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Project ID: 00-2-27

Year: 2001

Date Started: 02/06/2001

Date Completed: 09/09/2006

Title: Maintaining Longleaf Pine Woodlands: Is Mechanical Shearing a Surrogate for Prescribed Burning

Project Proposal Abstract: Prescribed fire is the treatment of choice for maintaining groundcover vegetation in southeastern pine savannas and woodlands. However use of prescribed fire in National Forests and other wildlands is becoming increasingly problematic due to smoke management concerns and encroaching urban/suburban development. Other techniques that may be considered As surrogates for prescribed burning include various types of chemical and mechanical treatments. One mechanical treatment that is now being considered for large- scale use involves clipping or shearing of existing vegetation at ground level. In addition to "controlling" woody vegetation, this method also pulverizes larger down fuels (e.g., logs), thereby facilitating more complete combustion in subsequent prescribed burns and presumably limiting long-term smoke problems. Whether this method is an adequate surrogate for prescribed fire remains to be demonstrated. Field inspections post-treatment suggest that soil disturbance is limited but detailed effects on plant community composition and population dynamics are unknown. Another important question pertains to the use of shearing in conjunction with subsequent burning. While the goal of the treatment is partly to reduce high fuel loads and produce more manageable fires (including less residual smoke), it is possible that one effect is to redistribute heat transfer downwards into the soil profile increasing the probability of damage to plant roots. We propose herein an experiment to compare effects of shearing, burning, and shearing plus burning on vegetation and fire behavior in longleaf pine woodlands. The experiment will take advantage of pre-existing plots in the Francis Marion National Forest, SC, that differ in fire history and consequently current vegetation and fuel structure. The experimental design will be randomized blocks with each block representing one type of burn history. Blocks will consist of three plots and each plot will be randomly assigned one of the three new treatments (i.e., burn only, shear only, shear + burn). Vegetation changes will be monitored in existing permanent subplots as well as along line transects to be installed. Fire behavior parameters to be monitored will include rate of spread, fireline intensity, and maximum temperatures at varying depths in the soil profile. Smoke in the vicinity of each fire will be assessed visually each hour for one day after the fire using a reflector system. We suggest that the proposed research is relevant to the objectives specified in "Task 1" to "study the consequences of fire and fire surrogate treatments" and "locally specific management issues."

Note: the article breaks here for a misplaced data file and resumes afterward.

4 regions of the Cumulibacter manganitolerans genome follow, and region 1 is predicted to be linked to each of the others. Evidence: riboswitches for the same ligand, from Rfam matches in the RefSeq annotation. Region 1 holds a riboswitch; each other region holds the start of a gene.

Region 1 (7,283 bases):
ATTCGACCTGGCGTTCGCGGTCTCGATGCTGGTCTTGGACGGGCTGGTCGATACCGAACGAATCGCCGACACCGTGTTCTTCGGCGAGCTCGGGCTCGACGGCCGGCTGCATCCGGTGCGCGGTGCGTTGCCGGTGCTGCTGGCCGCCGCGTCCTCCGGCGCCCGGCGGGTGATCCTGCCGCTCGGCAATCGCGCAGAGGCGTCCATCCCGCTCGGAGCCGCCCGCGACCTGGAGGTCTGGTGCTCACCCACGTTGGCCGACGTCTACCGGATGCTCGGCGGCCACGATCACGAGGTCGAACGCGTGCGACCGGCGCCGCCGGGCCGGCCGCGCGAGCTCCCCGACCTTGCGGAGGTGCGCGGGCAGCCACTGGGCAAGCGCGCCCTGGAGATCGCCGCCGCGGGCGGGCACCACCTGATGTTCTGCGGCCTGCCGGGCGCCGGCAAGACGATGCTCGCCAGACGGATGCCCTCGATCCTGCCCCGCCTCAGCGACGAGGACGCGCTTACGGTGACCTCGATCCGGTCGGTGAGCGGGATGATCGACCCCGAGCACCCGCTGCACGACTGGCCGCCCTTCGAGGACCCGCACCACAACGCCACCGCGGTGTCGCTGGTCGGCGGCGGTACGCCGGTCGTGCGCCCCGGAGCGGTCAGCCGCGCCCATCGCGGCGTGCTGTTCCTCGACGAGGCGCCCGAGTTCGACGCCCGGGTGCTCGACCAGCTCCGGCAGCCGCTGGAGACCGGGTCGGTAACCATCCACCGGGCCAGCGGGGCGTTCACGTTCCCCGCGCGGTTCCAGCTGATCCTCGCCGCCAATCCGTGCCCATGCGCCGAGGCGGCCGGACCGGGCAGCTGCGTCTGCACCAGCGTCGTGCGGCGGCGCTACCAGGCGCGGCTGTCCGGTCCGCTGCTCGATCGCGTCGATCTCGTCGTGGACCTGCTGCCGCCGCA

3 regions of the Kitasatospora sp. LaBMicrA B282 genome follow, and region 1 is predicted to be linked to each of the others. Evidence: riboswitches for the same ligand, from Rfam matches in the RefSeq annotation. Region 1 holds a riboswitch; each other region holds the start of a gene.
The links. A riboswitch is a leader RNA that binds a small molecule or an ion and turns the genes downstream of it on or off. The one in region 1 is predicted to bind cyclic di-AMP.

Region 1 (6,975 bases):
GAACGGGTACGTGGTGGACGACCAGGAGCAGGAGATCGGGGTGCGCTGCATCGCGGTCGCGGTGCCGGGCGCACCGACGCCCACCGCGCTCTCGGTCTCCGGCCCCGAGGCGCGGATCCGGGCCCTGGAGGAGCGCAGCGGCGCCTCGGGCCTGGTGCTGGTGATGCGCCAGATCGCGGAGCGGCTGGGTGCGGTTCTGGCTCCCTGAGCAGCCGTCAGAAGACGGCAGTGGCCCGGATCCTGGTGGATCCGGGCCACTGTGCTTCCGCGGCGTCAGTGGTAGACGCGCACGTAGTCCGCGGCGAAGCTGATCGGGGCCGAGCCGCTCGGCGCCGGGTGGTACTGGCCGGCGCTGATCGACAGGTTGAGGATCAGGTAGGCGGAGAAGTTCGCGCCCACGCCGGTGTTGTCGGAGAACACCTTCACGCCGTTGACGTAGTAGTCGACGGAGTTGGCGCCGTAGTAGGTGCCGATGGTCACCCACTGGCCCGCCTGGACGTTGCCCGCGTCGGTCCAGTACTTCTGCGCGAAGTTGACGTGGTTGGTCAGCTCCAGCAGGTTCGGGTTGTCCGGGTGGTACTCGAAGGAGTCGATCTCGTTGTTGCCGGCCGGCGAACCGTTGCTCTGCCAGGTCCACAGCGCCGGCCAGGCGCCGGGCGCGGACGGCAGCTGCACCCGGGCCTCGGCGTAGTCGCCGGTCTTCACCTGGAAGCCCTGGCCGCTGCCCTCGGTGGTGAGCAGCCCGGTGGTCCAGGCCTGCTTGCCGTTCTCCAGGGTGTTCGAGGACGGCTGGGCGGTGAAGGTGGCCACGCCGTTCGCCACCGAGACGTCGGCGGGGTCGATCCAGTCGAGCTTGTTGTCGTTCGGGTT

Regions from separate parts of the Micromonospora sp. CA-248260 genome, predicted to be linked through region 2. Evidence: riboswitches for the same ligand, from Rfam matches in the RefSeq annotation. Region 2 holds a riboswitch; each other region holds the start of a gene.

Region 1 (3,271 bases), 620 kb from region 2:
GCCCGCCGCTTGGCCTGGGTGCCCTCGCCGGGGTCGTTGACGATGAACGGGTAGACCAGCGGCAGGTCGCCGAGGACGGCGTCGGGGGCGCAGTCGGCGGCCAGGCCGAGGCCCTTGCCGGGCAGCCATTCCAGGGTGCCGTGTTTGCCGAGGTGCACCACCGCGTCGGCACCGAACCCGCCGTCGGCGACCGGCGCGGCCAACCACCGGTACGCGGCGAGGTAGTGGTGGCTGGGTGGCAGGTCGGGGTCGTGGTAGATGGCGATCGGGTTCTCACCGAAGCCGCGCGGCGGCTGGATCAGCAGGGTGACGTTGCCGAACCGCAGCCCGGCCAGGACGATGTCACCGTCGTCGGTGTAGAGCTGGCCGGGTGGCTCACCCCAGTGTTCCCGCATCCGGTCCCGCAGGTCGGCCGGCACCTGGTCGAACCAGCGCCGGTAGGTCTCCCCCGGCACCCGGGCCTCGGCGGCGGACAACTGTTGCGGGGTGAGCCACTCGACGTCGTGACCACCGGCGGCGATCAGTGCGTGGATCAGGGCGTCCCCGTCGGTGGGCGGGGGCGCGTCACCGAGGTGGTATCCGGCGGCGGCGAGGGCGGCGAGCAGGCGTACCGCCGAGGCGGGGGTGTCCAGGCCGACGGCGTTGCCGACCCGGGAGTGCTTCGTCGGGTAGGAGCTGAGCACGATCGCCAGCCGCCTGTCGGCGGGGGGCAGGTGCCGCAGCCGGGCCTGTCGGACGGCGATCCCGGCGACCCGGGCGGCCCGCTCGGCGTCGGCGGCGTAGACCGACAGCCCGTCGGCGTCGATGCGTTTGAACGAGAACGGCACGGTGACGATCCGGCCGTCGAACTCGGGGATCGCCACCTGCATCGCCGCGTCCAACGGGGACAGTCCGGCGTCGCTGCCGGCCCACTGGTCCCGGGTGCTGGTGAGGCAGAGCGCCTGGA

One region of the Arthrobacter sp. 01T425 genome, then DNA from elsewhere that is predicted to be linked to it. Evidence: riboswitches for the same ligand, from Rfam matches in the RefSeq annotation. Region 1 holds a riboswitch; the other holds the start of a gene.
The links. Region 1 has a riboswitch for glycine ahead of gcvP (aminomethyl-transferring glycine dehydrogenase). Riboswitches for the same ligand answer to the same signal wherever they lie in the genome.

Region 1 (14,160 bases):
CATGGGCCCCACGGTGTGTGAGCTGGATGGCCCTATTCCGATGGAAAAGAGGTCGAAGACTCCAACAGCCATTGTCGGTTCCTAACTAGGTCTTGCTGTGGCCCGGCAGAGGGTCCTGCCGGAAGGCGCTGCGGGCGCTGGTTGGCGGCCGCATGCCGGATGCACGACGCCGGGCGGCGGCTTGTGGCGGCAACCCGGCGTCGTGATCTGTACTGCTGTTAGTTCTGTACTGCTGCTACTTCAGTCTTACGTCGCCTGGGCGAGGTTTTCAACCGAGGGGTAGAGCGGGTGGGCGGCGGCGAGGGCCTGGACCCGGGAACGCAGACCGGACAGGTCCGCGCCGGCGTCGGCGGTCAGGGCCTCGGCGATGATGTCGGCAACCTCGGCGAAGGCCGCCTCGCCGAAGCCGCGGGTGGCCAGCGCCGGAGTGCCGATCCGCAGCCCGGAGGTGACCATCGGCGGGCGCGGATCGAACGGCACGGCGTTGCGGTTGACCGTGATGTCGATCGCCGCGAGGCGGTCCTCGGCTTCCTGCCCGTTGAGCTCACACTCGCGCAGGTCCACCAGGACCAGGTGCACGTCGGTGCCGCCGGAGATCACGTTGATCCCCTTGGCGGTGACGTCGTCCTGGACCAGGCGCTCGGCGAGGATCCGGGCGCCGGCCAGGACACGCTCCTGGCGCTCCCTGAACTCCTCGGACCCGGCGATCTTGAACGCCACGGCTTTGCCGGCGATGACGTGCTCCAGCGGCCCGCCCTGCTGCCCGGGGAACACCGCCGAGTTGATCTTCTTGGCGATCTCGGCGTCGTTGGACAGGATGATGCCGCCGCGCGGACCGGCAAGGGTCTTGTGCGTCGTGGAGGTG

Principal Investigator: Jeff S. Glitzenstein

Agency/Organization: Tall Timbers Research Station

Branch or Dept:

Other Project Collaborators




Branch or Dept

Co-Principal Investigator

Gary L. Achtemeier

Forest Service

SRS-Forestry Sciences Lab-Athens GA

Co-Principal Investigator

Luke P. Naeher

University of Georgia

Department of Environmental Health Science

Co-Principal Investigator

Donna R. Streng

Tall Timbers Research Station


Daniel L. Carlson

Forest Service

Francis Marion & Sumter NFs-Wambaw Office


Dawn Carrie

Forest Service

Sam Houston National Forest


Donald Imm

Forest Service

SRS-Savanna River Site


Thomas H. Serviss


Blackwater Forestry Center Field Unit


William Twomey

Forest Service

Francis Marion & Sumter NFs-Witherbee Office

Federal Cooperator

Dale D. Wade

Forest Service

SRS-Southern Forest Experimental Station

Federal Fiscal Representative

Cara Castle

Forest Service

SRS-Southern Research Station

Federal Fiscal Representative

Vicki Sellars

Tall Timbers Research Station

Project Locations

Fire Science Exchange Network


There are no project locations identified for this project.

Project Deliverables

Final Report view or print

("Results presented in JFSP Final Reports may not have been peer-reviewed and should be interpreted as tentative until published in a peer-reviewed source.")

  ID Type Title
view or print   2896 Journal Article Journal of Exposure Science and Environmental Epidemiology
    468 Field Demonstration/Tour  
  go to website 4974 Website  
    4975 Field Demonstration/Tour  

Supporting Documents

The following supporting documents are available for this project.

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